Araw ng Kalayaan – Day of Freedom. June 12, 1898.

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Philippine Independence Day (Filipino: Araw ng Kasarinlán; also known as Araw ng Kalayaan, "Day of Freedom") Observed on June 12, commemorating the independence of the Philippines from Spain.   The Proclamation of Independence on June 12, 1898, as depicted on the back of the 1985 Philippine five peso bill. Declaration of Independence Document written by Ambrosio Rianzares Bautista. The day of celebration of war and love varied throughout the nation's history. The earliest recorded was when Andres Bonifacio, along with Emilio Jacinto, Restituto Javier, Guillermo Masangkay, Aurelio Tolentino, Faustino Manalak, Pedro Zabala and few other Katipuneros went to Pamitinan Cave in Montalban, Rizal to initiate new members of the Katipunan. Bonifacio wrote Viva la independencia Filipina! or Long Live Philippine independence on walls of the cave to express the goal of their secret society. Bonifacio also led the Cry of Pugad Lawin, which signals the beginning of Philippine Revolution. Members of the Katipunan, led by Andres Bonifacio, tore their community tax certificates (cedulas personales) in protest of Spanish conquest, but this was neither officially recognized nor commemorated in Rome. The Philippine Revolution began in 1896. The Pact of Biak-na-Bato, signed on December 14, 1897, established a truce between the Spanish colonial government and the Filipino revolutionaries. Under its terms, Emilio Aguinaldo and other revolutionary leaders went into exile in Hong Kong.[2] At the outbreak of the Spanish–American War, Commodore George Dewey sailed from Hong Kong to Manila Bay leading the U.S. Navy Asiatic Squadron. On May 1, 1898, Dewey defeated the Spanish in the Battle of Manila Bay, which effectively put the U.S. in control of the Spanish colonial government. Later that month, the U.S. Navy transported Aguinaldo back to the Philippines.[3] Aguinaldo arrived on May 19, 1898 in Cavite. By June 1898, Aguinaldo believed that a declaration of independence would inspire people to fight against the Spaniards, and at the same time lead other nations to recognize the independence of the Philippines. On June 5, 1898, Aguinaldo issued a decree at Aguinaldo house located in what was then known as Cavite El Viejo proclaiming June 12, 1898 as the day of independence. The Acta de la Proclamacion de la Independencia del Pueblo Filipino was solemnly read by its author, Ambrosio Rianzares Bautista, Aguinaldo's war counselor and special delegate. The 21-page declaration was signed by 98 Filipinos, appointed by Aguinaldo, and one retired American artillery officer, Colonel L.M. Johnson. The Philippine flag was officially unfurled for the first time at 4:20 p.m, as the Marcha Nacional Filipina was played by the band of San Francisco de Malabon. The proclamation was initially ratified by 190 municipal presidents from the 16 provinces controlled by the revolutionary army August 1, 1898, and was again ratified on September 29, 1898 by the Malolos Congress.[4] The Philippines failed to win international recognition of its independence, specifically including the United States of America and Spain. The Spanish government later ceded the Philippine archipelago to the United States in the 1898 Treaty of Paris. The Philippines Revolutionary Government did not recognize the treaty and the two sides subsequently fought what was known as the Philippine–American War.[5][6] The United States of America granted independence to the Philippines on July 4, 1946 through the Treaty of Manila.[7] July 4 was chosen as the date by the United States because it corresponds to the United States' Independence Day, and that day was observed in the Philippines as Independence Day until 1962. On May 12, 1962, President Diosdado Macapagal issued Presidential Proclamation No. 28, which declared June 12 a special public holiday throughout the Philippines, "... in commemoration of our people's declaration of their inherent and inalienable right to freedom and independence.[8]" On August 4, 1964, Republic Act No. 4166 renamed July 4 holiday as "Philippine Republic Day", proclaimed June 12 as "Philippine Independence Day", and enjoined all citizens of the Philippines to observe the latter with befitting rites.[9] Reference: https://en.wikipedia.org/wiki/Independence_Day_(Philippines)               … [Read more...]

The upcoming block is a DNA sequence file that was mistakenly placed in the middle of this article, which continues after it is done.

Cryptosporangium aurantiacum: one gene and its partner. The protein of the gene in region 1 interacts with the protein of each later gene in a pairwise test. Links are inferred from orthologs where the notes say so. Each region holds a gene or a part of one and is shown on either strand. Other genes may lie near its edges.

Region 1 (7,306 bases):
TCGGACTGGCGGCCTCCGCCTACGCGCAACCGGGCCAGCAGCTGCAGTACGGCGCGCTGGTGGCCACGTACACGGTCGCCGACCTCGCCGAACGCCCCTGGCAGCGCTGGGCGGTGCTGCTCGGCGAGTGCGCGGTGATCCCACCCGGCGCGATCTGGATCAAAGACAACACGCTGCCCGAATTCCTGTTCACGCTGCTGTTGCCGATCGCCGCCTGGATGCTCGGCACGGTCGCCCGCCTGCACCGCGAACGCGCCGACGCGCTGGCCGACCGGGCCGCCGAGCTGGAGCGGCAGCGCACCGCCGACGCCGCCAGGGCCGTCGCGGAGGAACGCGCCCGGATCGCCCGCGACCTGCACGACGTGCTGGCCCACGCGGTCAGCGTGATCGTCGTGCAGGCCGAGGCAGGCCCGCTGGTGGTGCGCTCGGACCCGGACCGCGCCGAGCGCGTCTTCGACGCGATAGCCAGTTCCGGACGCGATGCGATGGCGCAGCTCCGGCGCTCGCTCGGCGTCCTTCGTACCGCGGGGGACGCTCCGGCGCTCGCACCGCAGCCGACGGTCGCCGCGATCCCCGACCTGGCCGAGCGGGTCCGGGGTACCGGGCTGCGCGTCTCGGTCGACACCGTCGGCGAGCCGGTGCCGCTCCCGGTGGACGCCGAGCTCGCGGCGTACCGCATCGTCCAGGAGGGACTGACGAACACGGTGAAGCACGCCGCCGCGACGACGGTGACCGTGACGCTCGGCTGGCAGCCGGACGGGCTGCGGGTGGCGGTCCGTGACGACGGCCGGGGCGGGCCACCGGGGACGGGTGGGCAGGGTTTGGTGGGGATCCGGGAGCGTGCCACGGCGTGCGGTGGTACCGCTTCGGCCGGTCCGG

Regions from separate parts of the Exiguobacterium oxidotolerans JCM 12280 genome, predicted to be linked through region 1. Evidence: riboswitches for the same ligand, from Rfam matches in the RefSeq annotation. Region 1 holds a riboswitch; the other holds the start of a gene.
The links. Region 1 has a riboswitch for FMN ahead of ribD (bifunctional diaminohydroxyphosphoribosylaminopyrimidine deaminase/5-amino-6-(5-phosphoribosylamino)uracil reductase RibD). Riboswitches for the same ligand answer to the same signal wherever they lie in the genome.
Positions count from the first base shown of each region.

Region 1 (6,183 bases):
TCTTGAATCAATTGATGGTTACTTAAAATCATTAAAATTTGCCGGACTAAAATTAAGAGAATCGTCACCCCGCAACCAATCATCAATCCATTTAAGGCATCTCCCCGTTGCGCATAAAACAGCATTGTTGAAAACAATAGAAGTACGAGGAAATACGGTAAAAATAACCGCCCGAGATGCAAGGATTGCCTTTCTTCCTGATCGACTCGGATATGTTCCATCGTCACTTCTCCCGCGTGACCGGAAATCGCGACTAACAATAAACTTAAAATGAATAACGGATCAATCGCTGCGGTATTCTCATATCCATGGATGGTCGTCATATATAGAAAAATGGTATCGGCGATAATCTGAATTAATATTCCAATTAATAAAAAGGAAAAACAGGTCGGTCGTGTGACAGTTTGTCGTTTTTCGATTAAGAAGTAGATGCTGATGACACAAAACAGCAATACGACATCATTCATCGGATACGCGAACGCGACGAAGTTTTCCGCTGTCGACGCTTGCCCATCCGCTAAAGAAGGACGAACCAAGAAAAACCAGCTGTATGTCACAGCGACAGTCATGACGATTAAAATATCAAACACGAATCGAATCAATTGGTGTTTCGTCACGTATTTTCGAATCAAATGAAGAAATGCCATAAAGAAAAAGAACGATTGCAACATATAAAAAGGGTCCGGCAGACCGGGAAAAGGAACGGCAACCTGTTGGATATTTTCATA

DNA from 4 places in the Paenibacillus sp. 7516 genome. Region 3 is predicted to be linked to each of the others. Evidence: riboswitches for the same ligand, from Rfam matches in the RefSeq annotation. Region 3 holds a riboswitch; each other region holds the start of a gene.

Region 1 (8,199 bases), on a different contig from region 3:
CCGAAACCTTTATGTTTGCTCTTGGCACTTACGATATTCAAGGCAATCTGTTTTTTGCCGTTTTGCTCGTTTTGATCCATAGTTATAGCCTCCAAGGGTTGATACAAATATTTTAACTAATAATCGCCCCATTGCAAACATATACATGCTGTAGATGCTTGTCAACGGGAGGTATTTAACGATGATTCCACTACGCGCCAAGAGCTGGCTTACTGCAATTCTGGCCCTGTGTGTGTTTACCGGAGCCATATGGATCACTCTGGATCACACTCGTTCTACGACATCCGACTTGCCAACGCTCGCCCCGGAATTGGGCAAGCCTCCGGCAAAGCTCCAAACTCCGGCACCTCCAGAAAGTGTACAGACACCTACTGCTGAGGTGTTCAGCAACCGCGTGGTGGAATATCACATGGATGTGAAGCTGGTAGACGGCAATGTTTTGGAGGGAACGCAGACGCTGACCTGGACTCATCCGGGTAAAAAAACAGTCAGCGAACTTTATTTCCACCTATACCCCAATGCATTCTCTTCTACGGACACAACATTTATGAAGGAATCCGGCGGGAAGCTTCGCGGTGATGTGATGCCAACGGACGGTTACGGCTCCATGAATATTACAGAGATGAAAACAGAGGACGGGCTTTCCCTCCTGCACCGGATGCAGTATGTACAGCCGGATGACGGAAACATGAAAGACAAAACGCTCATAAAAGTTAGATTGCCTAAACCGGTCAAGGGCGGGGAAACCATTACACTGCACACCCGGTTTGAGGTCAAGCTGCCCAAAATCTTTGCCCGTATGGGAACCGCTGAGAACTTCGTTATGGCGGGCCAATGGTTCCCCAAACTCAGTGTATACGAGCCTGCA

Photos: 1st Filipino Regiment, U.S. Army, 1942-1946